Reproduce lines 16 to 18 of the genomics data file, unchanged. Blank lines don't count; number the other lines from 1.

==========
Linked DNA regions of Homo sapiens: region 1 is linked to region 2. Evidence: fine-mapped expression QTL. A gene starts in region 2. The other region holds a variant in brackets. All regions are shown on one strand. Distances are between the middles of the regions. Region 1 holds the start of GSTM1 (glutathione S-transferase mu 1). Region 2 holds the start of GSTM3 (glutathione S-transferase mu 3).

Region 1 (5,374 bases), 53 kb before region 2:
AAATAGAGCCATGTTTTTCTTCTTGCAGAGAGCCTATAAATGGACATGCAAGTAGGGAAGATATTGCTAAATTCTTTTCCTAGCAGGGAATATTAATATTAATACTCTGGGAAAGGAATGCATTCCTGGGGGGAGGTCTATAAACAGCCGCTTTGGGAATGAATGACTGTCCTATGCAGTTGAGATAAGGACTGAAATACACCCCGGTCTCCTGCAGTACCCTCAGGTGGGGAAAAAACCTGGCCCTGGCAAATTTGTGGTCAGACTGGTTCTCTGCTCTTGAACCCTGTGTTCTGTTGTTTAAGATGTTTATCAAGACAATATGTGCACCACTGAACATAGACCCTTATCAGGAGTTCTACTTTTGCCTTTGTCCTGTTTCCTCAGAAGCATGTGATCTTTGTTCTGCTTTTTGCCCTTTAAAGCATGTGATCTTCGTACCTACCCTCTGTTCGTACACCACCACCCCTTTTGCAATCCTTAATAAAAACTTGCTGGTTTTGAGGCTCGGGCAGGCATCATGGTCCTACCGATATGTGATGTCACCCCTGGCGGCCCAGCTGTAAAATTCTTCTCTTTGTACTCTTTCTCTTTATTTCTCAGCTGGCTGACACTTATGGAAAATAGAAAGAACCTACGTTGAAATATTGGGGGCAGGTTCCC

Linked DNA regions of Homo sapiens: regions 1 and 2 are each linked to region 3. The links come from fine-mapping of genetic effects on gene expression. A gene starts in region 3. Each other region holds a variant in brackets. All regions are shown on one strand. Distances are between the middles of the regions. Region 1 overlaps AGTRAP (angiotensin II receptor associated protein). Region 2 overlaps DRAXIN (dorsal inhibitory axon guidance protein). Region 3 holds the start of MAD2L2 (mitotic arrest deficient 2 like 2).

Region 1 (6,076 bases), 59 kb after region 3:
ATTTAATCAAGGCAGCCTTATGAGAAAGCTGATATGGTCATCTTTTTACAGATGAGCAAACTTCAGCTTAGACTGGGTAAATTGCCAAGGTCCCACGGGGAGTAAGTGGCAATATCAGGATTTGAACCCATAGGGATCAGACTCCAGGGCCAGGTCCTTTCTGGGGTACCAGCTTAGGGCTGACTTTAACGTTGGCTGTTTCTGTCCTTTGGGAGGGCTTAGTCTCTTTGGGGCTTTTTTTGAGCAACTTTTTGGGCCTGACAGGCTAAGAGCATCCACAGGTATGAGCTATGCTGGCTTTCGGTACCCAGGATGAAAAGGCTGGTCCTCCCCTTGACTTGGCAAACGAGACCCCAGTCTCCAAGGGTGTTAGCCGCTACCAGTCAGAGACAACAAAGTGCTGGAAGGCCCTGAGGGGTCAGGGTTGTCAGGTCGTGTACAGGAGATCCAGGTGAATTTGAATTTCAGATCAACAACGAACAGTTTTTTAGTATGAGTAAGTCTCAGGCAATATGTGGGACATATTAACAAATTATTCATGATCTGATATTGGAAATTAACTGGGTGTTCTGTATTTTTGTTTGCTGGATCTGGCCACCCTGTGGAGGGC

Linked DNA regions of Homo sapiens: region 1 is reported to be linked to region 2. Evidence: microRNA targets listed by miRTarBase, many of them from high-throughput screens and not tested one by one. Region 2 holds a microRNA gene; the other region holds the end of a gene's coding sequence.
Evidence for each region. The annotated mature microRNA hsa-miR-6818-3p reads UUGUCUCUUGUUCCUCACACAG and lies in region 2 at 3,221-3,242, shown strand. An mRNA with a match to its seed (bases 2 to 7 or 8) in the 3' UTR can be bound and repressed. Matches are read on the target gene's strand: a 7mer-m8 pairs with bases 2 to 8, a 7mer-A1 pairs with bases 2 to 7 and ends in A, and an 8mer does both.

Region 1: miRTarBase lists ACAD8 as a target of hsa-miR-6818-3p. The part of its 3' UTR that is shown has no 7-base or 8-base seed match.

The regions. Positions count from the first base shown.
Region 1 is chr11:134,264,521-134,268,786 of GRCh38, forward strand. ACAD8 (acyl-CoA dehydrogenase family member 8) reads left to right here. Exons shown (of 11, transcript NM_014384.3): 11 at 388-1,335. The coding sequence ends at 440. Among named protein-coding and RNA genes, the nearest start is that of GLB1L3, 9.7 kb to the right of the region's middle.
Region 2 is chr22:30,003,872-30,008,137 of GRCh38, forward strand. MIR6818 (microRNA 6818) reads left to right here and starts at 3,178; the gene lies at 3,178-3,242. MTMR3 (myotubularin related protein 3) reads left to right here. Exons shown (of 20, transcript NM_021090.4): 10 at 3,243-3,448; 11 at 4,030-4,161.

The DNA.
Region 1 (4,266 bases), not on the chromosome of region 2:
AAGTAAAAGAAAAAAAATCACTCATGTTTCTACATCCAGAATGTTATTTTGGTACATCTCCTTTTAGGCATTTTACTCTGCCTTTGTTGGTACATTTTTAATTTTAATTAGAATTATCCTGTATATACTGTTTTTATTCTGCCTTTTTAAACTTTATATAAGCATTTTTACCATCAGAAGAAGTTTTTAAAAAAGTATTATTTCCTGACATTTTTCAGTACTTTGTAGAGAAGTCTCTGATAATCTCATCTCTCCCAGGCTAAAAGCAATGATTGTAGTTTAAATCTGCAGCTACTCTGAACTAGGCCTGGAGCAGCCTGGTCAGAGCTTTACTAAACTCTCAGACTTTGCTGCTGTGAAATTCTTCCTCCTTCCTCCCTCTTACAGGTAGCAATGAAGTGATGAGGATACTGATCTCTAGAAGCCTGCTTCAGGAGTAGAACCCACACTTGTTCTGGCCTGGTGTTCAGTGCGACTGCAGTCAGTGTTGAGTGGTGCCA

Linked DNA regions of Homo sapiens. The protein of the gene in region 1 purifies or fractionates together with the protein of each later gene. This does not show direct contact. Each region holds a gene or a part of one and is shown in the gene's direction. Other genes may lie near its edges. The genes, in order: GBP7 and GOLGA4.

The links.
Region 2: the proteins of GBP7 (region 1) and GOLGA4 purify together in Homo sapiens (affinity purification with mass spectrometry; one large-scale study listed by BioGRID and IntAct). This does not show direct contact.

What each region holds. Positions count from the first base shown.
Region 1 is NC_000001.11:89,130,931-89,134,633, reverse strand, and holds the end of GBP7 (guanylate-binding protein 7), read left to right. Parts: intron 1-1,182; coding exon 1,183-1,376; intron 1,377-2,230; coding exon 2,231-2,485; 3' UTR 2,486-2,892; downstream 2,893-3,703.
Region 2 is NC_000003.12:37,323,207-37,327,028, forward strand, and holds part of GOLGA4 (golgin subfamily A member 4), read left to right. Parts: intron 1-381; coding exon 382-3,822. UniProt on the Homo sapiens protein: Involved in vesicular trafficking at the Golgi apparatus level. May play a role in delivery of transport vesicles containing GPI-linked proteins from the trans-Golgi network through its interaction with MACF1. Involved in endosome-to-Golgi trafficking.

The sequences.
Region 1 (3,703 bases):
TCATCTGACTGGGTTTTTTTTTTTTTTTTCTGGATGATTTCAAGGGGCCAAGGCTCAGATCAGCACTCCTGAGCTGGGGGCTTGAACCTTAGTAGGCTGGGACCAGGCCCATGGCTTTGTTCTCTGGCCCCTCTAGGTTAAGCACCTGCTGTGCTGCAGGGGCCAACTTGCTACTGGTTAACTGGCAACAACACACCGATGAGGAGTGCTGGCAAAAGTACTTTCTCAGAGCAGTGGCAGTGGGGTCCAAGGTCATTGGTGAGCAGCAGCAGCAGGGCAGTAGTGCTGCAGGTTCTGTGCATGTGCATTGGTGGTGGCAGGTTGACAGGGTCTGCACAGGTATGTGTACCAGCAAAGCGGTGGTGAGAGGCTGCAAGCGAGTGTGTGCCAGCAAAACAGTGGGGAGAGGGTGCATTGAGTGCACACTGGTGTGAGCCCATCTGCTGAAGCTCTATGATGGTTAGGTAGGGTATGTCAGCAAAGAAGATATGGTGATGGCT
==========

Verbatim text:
Linked DNA regions of Homo sapiens. The protein of the gene in region 1 purifies or fractionates together with the protein of each later gene. This does not show direct contact. Each region holds a gene or a part of one and is shown in the gene's direction. Other genes may lie near its edges. The genes, in order: GBP7 and GOLGA4.

The links.
Region 2: the proteins of GBP7 (region 1) and GOLGA4 purify together in Homo sapiens (affinity purification with mass spectrometry; one large-scale study listed by BioGRID and IntAct). This does not show direct contact.